The initial phase of lockdown witnessed numerous discussions regarding the presence of a Force Majeure clause in tenancy agreements, and the specific wording of such clause, to determine the impact of the rights of the landlord and tenants, in residential as well as commercial spaces. Multiple tales were heard, where tenants were being summarily evicted in trying times or forced to pay rent despite a lockdown, or, to the contrary, landlords facing defaulters of rent. While there is sufficient grey area in the law to seek relief in all such circumstances, especially through the Covid phase, the Supreme Court and the Delhi High Court had their opportunity to discuss the issue of suspension of rent on account of Force Majeure.
The MTA envisages a very particular scenario of the occurrence of a Force Majeure event at the time of expiration of the tenancy, wherein the landlord must extend the tenure of tenancy by a month, to ease the transition process.
While this does provide some comfort for a fraction of possibilities which could be impacted by Force Majeure, a plethora of other scenarios which are made apparent by the pandemic outbreak have been overlooked. The MTA misses an opportune chance to clarify and provide comfort to a population still worried about the impact of potential Force Majeure events, on tenancy agreements.
Introduction of Rent Courts and Rent Tribunal
A fast-track quasi-judicial dispute resolution mechanism for tenancy disputes is a welcome move within the MTA. The introduction to Rent Courts and Rent Tribunals would increase access to justice amongst tenancy disputes, as has been seen by introduction of other specialized tribunals. The largest apprehension of a migrating individual is to avoid legal battles and quietly exit a place of establishment, even if monetarily detrimental. Likewise, unless eviction upon default has become unavoidable, landlords are looking for easy work arounds, as opposed to attaching in lengthy legal battles. The expense of time and money under the civil courts route in quick moving tenancy market has been averse to legal procedures. As an adequate fix to this, the introduction of ad-hoc tribunal mechanism would increase the propensity to justice and discipline to the market.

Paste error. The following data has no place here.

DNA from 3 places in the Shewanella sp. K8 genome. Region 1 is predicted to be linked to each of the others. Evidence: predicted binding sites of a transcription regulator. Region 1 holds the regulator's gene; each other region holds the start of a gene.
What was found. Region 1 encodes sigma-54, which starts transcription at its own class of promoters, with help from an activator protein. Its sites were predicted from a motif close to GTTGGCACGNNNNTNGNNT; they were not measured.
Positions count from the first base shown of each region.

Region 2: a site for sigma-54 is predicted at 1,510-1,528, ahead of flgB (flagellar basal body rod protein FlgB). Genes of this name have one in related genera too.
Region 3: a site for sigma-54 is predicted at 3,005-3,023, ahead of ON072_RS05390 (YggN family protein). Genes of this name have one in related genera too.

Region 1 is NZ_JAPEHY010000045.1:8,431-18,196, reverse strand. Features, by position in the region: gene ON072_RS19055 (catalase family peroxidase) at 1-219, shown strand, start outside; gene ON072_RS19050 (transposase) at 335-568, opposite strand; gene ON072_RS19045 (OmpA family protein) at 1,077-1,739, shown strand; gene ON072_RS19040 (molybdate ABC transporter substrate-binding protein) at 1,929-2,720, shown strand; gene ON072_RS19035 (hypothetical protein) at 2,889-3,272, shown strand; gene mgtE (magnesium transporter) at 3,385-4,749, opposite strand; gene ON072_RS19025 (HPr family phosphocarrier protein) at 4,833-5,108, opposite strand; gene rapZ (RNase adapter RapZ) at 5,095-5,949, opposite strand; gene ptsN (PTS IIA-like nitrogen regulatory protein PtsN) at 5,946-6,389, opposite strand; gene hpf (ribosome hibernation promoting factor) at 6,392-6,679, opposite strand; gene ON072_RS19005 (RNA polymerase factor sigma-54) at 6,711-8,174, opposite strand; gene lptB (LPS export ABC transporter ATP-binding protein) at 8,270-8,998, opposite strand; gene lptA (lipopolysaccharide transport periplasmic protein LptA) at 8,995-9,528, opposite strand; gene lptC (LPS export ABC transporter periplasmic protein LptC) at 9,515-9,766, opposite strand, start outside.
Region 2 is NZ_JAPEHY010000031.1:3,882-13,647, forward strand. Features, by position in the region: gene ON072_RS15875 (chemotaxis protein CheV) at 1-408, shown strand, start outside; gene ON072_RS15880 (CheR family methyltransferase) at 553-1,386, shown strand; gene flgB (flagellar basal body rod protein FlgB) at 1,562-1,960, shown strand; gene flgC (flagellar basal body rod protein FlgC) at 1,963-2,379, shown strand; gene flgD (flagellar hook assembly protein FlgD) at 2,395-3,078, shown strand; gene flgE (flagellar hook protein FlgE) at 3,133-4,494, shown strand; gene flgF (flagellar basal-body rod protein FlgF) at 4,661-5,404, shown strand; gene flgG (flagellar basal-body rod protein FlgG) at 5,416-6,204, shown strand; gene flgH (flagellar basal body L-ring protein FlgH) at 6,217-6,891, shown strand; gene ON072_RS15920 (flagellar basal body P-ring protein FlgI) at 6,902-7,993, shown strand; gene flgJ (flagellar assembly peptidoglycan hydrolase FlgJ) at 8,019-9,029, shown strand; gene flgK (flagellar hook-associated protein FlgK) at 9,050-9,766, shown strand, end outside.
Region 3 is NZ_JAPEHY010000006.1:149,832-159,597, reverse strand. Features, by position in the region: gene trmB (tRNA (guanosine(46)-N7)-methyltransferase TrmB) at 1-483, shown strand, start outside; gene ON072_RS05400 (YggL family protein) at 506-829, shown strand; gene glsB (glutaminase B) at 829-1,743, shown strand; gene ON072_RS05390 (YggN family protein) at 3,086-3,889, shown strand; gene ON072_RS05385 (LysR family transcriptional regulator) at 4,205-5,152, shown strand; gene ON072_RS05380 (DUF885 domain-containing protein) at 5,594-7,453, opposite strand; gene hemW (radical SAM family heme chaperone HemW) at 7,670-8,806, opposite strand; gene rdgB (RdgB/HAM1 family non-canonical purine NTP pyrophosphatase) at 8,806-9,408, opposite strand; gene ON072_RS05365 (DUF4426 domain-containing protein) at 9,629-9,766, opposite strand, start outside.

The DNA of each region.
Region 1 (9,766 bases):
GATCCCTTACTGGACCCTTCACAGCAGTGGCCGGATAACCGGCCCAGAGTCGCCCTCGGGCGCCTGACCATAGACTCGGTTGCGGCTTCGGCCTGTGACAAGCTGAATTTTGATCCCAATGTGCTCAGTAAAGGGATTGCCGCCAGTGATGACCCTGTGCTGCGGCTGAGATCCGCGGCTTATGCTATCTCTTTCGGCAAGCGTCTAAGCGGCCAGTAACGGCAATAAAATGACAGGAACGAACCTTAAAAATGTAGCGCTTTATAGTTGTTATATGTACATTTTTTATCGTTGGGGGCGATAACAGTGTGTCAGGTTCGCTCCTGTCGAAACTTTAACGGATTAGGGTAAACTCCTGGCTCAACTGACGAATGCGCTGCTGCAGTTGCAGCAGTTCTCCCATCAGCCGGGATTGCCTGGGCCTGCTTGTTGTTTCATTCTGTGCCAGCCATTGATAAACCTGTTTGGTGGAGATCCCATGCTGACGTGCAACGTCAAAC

However, the newly made tribunals does not solve the long-lasting issue of arbitrability. There has been an ongoing legal confusion regarding the arbitrability of tenancy disputes relating to eviction and recovery of rent. Considering matters of tenancy dispute as non-arbitrable, as they are governed by special legislations like respective State rent control acts, as per the Supreme Court'sNatraj Studios (P) Ltd. v. Navrang Studios [(1981) 1 SCC 523], with further reference to Himangni Enterprises v Kamaljeet Ahluwalia [(2017) 10 SCC 706], stating that the mere exclusion of a state's special rent control act does not ipso facto make the Arbitration Act applicable. While the question of arbitrability still remains abyss, the MTA misses an important opportunity to settle this position of law regarding the arbitrability of disputes that would otherwise fall within the jurisdiction of Rent Tribunals.
In a post-Covid world, where there is speculation around diminishing need for physical office spaces, such issues of tenancy matters pervade space and time. While this is only a suggestive draft, which is optional for States for adopt in lieu of their respective existent laws, as land is state subject, it is important to recognize an attempt to formalize a large sector of housing which has faced issues of practicality for decades now. In the event none of the states decide to adopt the Model Tenancy Act, 2020, there may be no affirmative impact of the principles envisaged herein.
This is a momentary opportunity for a large population of India being impacted by a regular hunt for fair deals of tenancy, landlords and tenants alike, to send in suggestions and inputs to the Ministry of Housing and Urban Authority, by November 28, 2020, for the Model Tenancy Act, 2020.
Disclaimer: The views shared are the personal views of the author and not reflective of the Firm's stance on the subject matter